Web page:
Christian Arroyo will have an MRI on his sore hand on Monday, so he’s not currently in the picture, but Arroyo will be back at some point and other young players like Joan Gregorio (25), Kyle Crick (24) and Tyler Beede (24) figure to be in line for second-half auditions. Chris Shaw (23) has had a slow adjustment to Triple-A, but he could hit his way into a September call-up. The front office also needs to figure out what Jarrett Parker (28) and Mac Williamson (26) can provide moving forward, because left field is now the least of the concerns in the outfield. 

The Giants were a step behind seemingly every fly ball and line drive over the four-game series, and they talked often of bad luck. Another way of looking at being a “step behind” is that you've lost a step or three. This is a team that regularly starts five players in their 30s -- including 34- and 33-year-old outfielders -- with a matching bench.

The Giants won’t be able to compete in 2018 with this kind of outfield play, and the easiest way to find a fix would be to sell a big piece or two for young outfield prospects. In that respect, the organization has given no hint that a decision to sell has been made.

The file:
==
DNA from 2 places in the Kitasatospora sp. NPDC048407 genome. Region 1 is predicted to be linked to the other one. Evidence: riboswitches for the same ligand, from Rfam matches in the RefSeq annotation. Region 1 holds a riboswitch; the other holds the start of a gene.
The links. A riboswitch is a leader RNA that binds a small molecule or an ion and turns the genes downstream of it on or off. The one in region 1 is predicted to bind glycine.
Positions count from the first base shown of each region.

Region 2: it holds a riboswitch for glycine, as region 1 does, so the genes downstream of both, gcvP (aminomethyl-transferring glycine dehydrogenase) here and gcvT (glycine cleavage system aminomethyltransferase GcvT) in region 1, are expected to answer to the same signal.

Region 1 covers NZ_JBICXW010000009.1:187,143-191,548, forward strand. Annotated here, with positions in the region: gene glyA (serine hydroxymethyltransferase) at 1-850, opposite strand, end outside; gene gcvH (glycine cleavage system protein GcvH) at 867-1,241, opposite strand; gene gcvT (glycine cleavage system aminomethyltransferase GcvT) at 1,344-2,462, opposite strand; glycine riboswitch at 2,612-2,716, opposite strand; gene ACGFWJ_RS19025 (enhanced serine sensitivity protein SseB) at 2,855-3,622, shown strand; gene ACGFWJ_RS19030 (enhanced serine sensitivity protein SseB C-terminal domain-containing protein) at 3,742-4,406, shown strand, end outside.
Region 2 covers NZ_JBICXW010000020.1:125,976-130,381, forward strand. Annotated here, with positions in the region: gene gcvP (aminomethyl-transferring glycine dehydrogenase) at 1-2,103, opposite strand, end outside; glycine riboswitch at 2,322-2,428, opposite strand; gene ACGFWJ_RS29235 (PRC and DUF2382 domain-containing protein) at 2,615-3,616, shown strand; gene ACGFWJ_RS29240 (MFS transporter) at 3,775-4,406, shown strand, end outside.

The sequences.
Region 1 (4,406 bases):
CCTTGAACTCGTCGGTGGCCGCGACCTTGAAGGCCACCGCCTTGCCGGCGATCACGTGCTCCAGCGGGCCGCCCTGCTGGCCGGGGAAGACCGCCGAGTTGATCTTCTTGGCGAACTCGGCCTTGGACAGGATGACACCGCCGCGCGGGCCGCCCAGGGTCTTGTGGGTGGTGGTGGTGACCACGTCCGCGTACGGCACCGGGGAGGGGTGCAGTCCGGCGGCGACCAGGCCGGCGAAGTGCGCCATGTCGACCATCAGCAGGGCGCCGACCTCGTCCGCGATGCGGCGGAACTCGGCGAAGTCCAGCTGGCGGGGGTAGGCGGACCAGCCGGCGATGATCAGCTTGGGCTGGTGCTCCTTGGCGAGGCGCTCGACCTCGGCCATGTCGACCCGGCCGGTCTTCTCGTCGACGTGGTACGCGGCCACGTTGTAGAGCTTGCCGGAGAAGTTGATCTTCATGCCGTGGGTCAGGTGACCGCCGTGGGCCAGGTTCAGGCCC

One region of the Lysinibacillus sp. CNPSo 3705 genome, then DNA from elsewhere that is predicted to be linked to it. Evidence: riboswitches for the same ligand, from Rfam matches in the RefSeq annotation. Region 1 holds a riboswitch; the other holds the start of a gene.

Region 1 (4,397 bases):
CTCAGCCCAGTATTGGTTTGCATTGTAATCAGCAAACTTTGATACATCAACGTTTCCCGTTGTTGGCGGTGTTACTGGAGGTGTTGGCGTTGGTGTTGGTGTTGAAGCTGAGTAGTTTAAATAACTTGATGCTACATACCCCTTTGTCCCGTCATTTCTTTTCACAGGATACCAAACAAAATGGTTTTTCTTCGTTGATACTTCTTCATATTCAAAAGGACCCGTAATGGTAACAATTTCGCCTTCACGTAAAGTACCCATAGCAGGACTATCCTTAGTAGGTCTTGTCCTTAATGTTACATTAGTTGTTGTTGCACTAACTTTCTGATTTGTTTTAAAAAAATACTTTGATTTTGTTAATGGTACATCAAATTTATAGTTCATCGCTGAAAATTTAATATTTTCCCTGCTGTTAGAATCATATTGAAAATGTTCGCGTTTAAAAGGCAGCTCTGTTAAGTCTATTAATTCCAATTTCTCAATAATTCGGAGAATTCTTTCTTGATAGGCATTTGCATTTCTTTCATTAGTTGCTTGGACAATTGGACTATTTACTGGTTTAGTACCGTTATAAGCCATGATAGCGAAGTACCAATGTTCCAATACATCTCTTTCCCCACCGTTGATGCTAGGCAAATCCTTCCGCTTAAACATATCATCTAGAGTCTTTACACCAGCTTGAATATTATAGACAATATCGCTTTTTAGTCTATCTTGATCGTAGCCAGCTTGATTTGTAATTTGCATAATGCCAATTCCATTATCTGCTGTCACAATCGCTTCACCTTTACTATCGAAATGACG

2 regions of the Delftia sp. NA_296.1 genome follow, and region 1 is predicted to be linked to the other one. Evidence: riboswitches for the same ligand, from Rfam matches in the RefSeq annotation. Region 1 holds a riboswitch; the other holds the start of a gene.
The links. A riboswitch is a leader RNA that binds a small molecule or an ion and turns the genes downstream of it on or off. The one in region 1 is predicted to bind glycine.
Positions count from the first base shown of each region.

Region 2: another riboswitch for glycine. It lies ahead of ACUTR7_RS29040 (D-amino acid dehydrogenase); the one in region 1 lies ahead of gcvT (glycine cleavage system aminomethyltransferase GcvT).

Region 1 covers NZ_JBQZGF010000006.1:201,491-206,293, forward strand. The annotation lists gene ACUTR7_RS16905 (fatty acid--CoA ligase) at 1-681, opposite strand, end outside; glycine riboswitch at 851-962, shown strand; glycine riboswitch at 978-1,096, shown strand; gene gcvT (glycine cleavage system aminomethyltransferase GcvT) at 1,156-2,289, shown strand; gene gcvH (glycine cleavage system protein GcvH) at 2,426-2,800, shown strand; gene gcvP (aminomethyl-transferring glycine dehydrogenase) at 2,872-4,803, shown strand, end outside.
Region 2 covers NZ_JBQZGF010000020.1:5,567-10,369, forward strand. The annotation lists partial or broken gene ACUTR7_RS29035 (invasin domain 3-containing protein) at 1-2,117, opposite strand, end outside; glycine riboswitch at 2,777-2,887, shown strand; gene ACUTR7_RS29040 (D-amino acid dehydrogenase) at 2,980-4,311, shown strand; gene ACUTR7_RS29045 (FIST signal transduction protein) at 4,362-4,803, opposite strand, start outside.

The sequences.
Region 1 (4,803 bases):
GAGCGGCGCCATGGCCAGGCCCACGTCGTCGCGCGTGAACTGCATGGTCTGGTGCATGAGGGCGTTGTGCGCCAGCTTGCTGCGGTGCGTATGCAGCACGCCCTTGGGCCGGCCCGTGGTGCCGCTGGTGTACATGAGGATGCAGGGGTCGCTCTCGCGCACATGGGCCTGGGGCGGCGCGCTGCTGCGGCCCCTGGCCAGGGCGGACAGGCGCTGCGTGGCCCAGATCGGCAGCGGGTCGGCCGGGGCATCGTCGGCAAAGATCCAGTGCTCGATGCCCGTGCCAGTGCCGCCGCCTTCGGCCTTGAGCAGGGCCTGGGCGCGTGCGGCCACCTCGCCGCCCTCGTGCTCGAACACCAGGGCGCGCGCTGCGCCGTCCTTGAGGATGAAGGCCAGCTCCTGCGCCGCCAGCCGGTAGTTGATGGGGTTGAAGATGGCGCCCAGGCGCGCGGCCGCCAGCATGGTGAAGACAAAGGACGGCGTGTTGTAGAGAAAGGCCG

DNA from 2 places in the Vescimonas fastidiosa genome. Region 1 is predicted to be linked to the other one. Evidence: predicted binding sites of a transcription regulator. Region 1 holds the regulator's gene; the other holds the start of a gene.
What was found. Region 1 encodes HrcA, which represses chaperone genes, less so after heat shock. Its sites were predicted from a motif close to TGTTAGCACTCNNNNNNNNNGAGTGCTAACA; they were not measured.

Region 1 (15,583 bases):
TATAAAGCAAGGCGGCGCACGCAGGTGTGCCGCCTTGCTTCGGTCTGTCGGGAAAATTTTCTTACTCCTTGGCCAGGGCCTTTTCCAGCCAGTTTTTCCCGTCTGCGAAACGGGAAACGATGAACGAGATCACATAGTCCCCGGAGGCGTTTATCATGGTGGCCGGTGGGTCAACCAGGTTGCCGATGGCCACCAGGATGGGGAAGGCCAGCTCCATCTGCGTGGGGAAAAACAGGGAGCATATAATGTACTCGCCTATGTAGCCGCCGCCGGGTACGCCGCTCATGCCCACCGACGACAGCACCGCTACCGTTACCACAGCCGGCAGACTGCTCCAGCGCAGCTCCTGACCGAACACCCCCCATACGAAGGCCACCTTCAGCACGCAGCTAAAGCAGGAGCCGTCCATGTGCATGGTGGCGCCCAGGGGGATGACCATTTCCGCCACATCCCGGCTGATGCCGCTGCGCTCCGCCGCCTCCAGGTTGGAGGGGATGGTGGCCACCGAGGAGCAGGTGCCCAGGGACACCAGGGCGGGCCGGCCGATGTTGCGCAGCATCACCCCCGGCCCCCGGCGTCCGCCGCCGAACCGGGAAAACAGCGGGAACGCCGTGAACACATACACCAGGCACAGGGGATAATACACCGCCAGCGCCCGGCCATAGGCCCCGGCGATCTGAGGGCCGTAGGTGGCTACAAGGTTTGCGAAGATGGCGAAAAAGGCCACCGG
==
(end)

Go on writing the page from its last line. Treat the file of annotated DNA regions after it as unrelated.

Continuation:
Sources say a “we’re open for business” meeting has not been had, noting that the draft was the main emphasis in recent weeks. Johnny Cueto, the most talked-about player in trade circles, has not been approached and asked about his future plans. Cueto is said to be happy in San Francisco, and those familiar with his thinking say he’s in no rush to immediately head back to the American League and he doesn’t have an issue with the clubhouse. His biggest concerns have always been about winning and losing. No matter how Cueto feels, there will be pressure to opt-out and seek a bigger deal, and the Giants need to figure out exactly where all this stands. 

They have other potential chips in Jeff Samardzija and Matt Moore, who despite a poor start is young and still oozing with talent. Trading Nuñez should be an easy decision; he can help any contender with his versatility and speed. Brandon Belt’s name will come up as it always does, and perhaps there’s a contender that sees bench value in the likes of Aaron Hill, Conor Gillaspie or Nick Hundley. While many fans will scream for a complete teardown, the truth is that most of the oft-mentioned names are untradable because of performance, contracts, or age. 

The July 31 deadline is fast approaching, but the Giants have been in the same situation for weeks. The series at Coors Field was never going to change the math, but it did end up being instructive. The Rockies are younger, deeper, and more talented than the Giants, and they’re only going to get better. As the deadline gets closer, it’s up to the front office to figure out some way to try and keep up.

Giants lineup: Posey out, Sandoval hitting cleanup vs Marlins

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AP